Fr. John mentioned a while back that in respect to Protestants what they assert we can generally assert as well, but what they deny we most often are unwilling to deny. I’ve been following the blog of a former dorm neighbor from NAU who is spending the year, starting in January, traveling around the the world (“11 countries in 11 months”) with a program called the World Race and helping out various contacts in each of those countries. Her blogs have for the most part been articulate, thoughtful, and well written, although you can tell she doesn’t have a great deal of free time. Her latest batch of posts as she was leaving New Zealand and arriving in Australia have reminded me of a common thread through short to mid-term missions, summed up by Pierre’s assertion (though in very different circumstances) that “once we’re thrown off our habitual paths, we think all is lost; but it’s only here that the new and the good begins.” It’s an assertion I’m willing enough to accept, and I hope that she finds her year abroad to be very fruitful. What I’m hesitant about is this:
I think it’s the up and down nature of life in general that the one constant thing in life is how things never stay exactly the same. My life this year is a life of constant change, and I am well aware of that. But how often do we see things as changing where we’re at when we’re in our normal world? How often do we stop and really look at what is happening around us as we sit at the table every morning with our bagels and coffee?
I guess that’s a constant, too – the lack of conscious effort to notice the differences each second, each minute of the day. In our lives of ease and comfort, it’s a lot harder to see beyond the comforts we have.
Perhaps that is often the case. Need it be? That “it’s difficult to see beyond our comforts” reminds me of Chesterton’s assertion that “Christianity has not so much been tried and found wanting as found difficult and left untried.” But I’m also reminded of the common piece of advice of monastic not to leave your monastery for any but the most serious reasons, and Fr. Schmemann’s comment (from his journals) that when an American convert to Orthodoxy wants to enter a monastery they should first try living ten years in the same place at a somewhat dull job while doing helpful but dull tasks at their local parish and see how that goes. If it goes well, and they are still cheerful and loving, they’re ready to enter a monastery for love of God and not love of novelty. Otherwise perhaps not.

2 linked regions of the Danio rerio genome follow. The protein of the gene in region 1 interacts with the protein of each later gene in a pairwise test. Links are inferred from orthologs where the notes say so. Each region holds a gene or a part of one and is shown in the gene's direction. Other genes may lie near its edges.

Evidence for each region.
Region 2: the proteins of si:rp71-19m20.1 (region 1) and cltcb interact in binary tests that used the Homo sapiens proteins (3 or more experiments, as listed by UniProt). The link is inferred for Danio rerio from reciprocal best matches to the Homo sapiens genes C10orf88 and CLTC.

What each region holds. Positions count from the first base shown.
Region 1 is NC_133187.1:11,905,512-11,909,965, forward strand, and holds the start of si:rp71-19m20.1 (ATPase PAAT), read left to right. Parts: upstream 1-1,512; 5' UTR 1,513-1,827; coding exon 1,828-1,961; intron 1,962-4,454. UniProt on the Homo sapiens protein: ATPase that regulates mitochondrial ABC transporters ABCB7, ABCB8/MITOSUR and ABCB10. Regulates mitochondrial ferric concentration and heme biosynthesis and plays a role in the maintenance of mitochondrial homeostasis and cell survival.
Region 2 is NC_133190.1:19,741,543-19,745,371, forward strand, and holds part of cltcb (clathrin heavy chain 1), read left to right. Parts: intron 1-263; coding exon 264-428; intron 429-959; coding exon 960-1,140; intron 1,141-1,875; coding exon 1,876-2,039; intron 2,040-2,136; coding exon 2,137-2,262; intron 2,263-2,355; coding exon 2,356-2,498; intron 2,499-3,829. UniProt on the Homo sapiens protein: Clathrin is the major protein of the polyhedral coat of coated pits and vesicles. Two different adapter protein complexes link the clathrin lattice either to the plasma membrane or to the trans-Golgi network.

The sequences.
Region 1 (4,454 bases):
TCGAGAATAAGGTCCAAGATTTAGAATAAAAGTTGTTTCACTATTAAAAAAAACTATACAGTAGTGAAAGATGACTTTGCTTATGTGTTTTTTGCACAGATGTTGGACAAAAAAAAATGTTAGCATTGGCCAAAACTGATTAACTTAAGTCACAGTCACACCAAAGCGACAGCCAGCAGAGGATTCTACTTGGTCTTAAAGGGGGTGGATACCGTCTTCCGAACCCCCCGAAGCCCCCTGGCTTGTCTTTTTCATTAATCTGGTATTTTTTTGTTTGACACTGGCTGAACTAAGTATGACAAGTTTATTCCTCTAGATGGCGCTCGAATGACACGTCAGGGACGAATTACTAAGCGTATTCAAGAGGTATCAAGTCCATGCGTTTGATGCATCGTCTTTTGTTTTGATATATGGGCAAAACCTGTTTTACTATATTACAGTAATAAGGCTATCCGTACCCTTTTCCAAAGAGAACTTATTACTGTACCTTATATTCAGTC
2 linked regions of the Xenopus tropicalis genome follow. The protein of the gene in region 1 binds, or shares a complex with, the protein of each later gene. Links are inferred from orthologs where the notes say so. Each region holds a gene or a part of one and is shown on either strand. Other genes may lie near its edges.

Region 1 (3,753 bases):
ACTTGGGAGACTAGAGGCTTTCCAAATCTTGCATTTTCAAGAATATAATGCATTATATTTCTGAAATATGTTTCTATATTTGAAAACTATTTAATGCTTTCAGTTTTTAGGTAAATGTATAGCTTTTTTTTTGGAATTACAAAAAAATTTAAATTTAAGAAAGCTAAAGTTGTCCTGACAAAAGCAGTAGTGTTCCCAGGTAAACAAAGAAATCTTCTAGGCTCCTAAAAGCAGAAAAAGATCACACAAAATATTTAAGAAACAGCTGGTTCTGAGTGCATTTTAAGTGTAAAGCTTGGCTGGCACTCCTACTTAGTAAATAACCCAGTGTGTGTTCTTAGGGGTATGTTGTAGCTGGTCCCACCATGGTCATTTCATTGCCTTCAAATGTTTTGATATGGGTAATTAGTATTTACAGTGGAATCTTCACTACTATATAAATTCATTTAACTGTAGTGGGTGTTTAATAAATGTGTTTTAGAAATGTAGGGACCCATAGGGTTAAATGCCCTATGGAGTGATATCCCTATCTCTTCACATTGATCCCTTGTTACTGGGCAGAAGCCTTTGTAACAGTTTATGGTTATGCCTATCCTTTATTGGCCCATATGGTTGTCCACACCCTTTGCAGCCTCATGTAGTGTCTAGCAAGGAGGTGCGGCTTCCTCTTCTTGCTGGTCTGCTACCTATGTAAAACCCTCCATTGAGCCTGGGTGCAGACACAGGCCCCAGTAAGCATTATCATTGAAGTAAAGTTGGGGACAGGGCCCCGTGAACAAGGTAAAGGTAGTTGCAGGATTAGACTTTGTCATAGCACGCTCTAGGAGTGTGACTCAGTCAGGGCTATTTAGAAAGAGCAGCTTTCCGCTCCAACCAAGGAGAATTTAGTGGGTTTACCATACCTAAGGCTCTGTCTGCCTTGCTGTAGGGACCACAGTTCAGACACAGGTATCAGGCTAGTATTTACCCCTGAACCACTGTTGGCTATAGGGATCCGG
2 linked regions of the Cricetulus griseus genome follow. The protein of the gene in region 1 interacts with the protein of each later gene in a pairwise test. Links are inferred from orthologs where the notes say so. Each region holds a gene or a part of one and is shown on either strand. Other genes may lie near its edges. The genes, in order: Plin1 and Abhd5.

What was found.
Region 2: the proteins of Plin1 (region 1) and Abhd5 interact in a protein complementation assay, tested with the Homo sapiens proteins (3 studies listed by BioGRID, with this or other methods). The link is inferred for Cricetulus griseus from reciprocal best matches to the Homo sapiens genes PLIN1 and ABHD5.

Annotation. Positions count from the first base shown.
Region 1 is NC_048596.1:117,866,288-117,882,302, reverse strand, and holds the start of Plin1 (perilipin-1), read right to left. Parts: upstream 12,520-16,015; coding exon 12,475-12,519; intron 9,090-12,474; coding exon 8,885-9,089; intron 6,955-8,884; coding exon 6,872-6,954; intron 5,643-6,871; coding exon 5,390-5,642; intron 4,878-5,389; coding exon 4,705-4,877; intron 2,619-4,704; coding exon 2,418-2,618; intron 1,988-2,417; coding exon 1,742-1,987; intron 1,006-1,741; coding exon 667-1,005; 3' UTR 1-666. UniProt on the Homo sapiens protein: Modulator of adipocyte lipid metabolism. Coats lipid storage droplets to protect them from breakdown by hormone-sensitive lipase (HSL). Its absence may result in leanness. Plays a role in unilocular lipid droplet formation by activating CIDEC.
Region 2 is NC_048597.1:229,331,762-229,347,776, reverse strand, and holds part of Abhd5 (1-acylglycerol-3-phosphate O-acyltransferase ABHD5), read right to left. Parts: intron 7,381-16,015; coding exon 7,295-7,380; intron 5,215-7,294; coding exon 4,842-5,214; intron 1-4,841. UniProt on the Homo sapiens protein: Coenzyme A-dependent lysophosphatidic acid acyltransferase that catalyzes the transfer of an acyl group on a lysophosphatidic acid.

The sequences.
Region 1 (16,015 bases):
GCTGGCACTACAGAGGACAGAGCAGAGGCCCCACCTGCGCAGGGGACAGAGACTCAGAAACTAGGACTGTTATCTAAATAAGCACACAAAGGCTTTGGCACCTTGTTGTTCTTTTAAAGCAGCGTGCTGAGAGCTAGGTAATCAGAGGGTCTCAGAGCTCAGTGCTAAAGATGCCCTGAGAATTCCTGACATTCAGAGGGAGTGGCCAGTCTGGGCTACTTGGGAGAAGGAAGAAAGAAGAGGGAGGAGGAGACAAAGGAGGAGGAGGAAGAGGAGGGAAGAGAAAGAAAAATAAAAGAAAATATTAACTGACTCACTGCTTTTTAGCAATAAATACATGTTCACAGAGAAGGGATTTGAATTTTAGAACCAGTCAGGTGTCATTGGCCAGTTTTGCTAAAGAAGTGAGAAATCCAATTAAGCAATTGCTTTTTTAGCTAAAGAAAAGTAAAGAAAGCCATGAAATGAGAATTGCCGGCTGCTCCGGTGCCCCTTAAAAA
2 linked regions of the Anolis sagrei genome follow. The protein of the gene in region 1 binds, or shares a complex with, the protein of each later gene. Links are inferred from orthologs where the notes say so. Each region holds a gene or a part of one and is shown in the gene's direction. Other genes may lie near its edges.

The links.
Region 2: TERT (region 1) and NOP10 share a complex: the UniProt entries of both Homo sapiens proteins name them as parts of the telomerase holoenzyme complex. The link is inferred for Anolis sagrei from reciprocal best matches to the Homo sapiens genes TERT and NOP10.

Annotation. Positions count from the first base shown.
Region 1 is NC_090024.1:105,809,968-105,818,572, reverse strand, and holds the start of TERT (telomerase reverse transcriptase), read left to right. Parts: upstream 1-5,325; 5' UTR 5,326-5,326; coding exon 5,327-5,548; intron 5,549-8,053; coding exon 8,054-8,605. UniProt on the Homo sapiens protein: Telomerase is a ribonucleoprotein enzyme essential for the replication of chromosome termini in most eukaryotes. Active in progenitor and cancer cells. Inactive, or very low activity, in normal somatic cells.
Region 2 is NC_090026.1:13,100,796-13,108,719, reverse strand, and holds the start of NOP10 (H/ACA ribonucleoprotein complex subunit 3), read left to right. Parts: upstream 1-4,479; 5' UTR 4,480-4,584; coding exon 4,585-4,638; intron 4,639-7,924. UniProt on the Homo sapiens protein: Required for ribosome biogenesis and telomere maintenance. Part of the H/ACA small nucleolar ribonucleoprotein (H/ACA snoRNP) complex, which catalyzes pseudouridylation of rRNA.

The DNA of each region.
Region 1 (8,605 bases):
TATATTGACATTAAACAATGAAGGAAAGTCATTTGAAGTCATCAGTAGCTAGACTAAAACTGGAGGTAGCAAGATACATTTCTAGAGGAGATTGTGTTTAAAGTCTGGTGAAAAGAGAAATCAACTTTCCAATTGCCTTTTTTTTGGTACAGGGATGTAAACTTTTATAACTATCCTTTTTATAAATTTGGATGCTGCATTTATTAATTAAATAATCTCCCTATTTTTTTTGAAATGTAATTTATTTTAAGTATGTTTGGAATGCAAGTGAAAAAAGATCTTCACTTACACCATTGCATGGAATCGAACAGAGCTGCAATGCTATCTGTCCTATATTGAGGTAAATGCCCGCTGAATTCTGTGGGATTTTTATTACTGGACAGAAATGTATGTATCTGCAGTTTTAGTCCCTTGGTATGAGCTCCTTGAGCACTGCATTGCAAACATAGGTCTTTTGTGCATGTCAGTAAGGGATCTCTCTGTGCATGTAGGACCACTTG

I wish to maintain that it can be good both to go on adventures and to strive for “amendment of life and stability,” as the litanies say, in the rather dull world we so often find ourselves in; that complacence is just as much a sin over bagels and coffee as it is in the Australian bush, and must be fought not so much as something unpleasant in our circumstances as something unpleasant in ourselves. And as the saying goes “everywhere I go, there I am,” just as likely to become bored and complacent in bush Alaska or Santa Fe New Mexico or South Africa as I was in Tucson, Arizona. As the woman I student taught under said to her students: “be here, now, fully present,” and perhaps it will become possible to take “conscious effort to notice the differences each second, each minute of the day.” Because the real adventure is centered in God, who is “everywhere and fillest all things,” even back at home.